Last Updated on November 7, 2017 by Tim
Your big event is approaching, and you are wary of whether all your effort, months of coordinating the little details, all the communication would finally bear fruit. It is no doubt daunting and with a bit of planning and organization, you could be ready to handle any scenario. As with all significant events and the investments that go with it, you need to plan for your ROI (return on investment) and managing the brand perception of the event.
Plan and streamline
It is all about planning. You need to design and finalize the booth layout, assign and train your resources, and organize the logistics. All of this takes considerable time. Give yourself at least three months. One of the things that you should not leave for the last is your hotel booking. At least book your slot of rooms ahead of time. Reservations of hotel blocks for a trade show tend to be sold out quickly. In addition, prices also rise as the show dates approach.
With all big events, there is a potential threat to things going wrong. It is good to go with the assumption that all possible things could go wrong and organize things accordingly. Therefore, instead of planning for everything, get things organized and accessible, especially critical pieces of information like phone numbers, vendors, trade show details, and tracking numbers. Keep them stored on mobile devices with possibly one or two additional backups.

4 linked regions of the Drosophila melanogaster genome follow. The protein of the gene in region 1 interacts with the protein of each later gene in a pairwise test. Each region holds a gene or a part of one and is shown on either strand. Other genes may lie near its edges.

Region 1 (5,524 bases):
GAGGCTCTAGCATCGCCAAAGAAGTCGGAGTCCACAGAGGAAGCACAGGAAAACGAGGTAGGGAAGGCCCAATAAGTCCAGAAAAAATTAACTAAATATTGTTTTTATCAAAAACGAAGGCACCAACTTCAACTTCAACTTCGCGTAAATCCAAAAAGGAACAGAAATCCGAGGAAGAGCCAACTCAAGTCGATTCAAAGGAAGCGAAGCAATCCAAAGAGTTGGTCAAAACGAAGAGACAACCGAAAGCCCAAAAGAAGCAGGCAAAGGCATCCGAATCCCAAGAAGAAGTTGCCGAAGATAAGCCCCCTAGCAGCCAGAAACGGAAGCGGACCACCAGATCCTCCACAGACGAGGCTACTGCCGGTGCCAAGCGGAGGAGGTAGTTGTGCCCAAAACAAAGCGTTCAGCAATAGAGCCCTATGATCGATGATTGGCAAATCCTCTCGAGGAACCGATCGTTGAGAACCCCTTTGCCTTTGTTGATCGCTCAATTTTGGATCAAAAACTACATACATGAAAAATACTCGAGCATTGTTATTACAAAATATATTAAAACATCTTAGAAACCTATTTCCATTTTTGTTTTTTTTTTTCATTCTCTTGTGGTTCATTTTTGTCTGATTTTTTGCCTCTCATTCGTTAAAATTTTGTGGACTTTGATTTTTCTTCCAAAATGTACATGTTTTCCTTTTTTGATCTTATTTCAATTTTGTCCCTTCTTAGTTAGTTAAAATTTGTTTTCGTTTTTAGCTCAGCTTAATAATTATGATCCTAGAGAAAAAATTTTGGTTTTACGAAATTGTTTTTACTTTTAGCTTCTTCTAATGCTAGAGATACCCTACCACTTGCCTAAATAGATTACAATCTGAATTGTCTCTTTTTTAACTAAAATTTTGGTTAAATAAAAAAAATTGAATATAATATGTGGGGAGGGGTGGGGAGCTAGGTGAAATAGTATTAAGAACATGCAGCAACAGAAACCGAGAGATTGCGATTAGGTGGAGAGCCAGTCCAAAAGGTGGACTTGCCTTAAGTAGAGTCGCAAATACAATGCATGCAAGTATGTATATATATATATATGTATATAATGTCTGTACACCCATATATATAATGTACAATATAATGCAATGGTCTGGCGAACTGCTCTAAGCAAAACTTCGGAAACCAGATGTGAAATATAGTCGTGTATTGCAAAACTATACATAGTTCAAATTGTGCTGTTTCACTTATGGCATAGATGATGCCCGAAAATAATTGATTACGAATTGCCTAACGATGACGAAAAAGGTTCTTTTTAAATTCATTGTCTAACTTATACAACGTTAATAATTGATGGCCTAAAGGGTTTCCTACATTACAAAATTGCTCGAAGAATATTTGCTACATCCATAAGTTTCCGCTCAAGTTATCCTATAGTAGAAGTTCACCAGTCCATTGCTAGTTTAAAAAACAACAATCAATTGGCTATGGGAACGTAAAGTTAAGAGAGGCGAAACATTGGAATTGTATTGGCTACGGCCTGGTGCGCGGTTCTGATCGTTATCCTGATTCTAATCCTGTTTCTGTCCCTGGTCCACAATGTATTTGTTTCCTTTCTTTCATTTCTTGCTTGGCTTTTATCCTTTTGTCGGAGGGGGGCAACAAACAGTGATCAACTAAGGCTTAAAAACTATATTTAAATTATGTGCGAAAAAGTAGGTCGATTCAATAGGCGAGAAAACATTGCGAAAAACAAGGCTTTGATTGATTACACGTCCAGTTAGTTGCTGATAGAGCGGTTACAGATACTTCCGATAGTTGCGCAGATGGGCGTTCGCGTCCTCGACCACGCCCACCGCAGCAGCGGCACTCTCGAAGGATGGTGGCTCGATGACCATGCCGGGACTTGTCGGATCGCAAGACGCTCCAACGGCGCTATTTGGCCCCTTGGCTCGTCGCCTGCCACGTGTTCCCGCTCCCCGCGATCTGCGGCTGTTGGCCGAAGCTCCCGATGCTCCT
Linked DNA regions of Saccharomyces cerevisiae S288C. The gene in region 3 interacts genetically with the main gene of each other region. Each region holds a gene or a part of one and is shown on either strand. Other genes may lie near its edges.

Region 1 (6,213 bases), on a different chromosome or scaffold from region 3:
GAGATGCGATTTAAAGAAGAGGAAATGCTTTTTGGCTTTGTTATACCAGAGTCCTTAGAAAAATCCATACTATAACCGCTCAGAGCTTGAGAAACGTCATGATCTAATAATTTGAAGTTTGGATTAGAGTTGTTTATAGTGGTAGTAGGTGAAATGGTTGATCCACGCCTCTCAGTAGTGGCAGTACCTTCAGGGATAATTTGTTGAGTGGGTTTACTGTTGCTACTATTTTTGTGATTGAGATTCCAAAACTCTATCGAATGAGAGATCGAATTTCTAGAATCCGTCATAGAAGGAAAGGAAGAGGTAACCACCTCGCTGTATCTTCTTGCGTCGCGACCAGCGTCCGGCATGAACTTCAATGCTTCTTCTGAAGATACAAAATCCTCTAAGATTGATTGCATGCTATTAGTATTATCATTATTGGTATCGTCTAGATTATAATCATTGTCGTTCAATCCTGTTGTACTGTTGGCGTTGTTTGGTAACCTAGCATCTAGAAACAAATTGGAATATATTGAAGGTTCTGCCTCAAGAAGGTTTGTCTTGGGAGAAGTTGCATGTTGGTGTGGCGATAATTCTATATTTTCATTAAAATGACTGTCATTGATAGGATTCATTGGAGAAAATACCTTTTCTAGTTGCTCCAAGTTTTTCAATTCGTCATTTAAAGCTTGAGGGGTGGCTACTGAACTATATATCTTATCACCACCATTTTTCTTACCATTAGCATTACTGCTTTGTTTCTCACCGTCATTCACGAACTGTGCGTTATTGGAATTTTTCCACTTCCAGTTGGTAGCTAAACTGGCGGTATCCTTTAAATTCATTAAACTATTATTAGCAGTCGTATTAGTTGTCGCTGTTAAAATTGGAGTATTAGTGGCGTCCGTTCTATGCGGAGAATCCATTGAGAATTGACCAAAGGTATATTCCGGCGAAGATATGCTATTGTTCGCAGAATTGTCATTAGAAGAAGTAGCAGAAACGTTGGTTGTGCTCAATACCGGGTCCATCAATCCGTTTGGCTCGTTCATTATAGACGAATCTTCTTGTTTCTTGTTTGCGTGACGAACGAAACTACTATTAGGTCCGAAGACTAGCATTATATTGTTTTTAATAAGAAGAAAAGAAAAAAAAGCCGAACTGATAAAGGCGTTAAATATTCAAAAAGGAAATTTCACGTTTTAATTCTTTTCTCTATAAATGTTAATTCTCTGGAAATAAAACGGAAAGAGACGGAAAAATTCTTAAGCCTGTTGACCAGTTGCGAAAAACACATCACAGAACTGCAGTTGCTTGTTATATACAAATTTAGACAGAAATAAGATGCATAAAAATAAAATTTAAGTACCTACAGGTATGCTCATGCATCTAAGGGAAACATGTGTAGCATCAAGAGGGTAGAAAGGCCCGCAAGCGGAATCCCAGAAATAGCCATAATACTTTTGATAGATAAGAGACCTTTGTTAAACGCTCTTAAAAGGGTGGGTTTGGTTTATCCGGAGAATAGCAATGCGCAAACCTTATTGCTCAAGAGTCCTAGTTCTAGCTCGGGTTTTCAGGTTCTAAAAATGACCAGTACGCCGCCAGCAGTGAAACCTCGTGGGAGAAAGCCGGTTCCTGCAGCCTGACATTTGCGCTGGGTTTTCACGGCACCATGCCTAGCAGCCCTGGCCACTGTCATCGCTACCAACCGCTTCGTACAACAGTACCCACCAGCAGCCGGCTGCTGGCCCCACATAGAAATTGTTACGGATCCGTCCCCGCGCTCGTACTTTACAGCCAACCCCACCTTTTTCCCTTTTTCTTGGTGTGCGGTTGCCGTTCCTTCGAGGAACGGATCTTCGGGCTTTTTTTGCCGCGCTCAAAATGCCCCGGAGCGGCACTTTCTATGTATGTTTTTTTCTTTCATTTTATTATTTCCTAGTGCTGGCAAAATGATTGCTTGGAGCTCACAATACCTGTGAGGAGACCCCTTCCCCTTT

Staff and train
The show on the floor determines the perceptions people carry back from the trade show. To excel at the show, it is important to train people who would be on the level. Inform them about the objectives that you seek to achieve, about working on potential leads, and tracking practices that need to be followed. Most importantly, train them on delegation. Though one of them would be in charge, it does not mean that the person in charge does everything. More so as the event day may seem like a blur for the people on the floor, it is essential to delegate and success is always a team effort.
The supply kit and the booth pieces
These are the essential tools for your show. Ask any experienced event manager and most would recall the hassle they went through when booth pieces go missing. It is always good to have a template, with appropriate logos or signage and if you prefer a trade show that has the right impression with custom booth display, have them tagged securely and labeled clearly with the contact’s business card. In addition, prepare a checklist of kit items that need to accompany the booth. These are supplies that would be essential for the show. These could be standees, required stationery, hand-outs, supplies for staff like medicines, presentation kits, business cards, etc.
Leads and tracking
Leads are your potential business and the reason behind your participation at the trade show. You cannot afford any laxity, and you know all points are not equal. On the floor, you must take quick judgment calls, and these are not possible to plan for on-the-fly. For this, you need to decide on your lead qualification parameters ahead of time. Have a methodology and question set ready that helps your booth managers decide on the time to be spent with a lead. If possible, automate your flows for tracking leads easier. In the end, compile the list of leads and the survey results and create a follow-up plan.
Hygiene, etiquette, and aesthetics
Appearances matter and you need to make your staff aware of the importance of meet and greet. You need to be at your booth ahead of the start time, ensure cleanliness and make sure that staff is briefed again about expectations and targets. Keep the team aware of progress and ensure that staff is always engaged with business visitors. Control everything happening at your booth and ensure that visitors leave with an impeccable impression of your professionalism.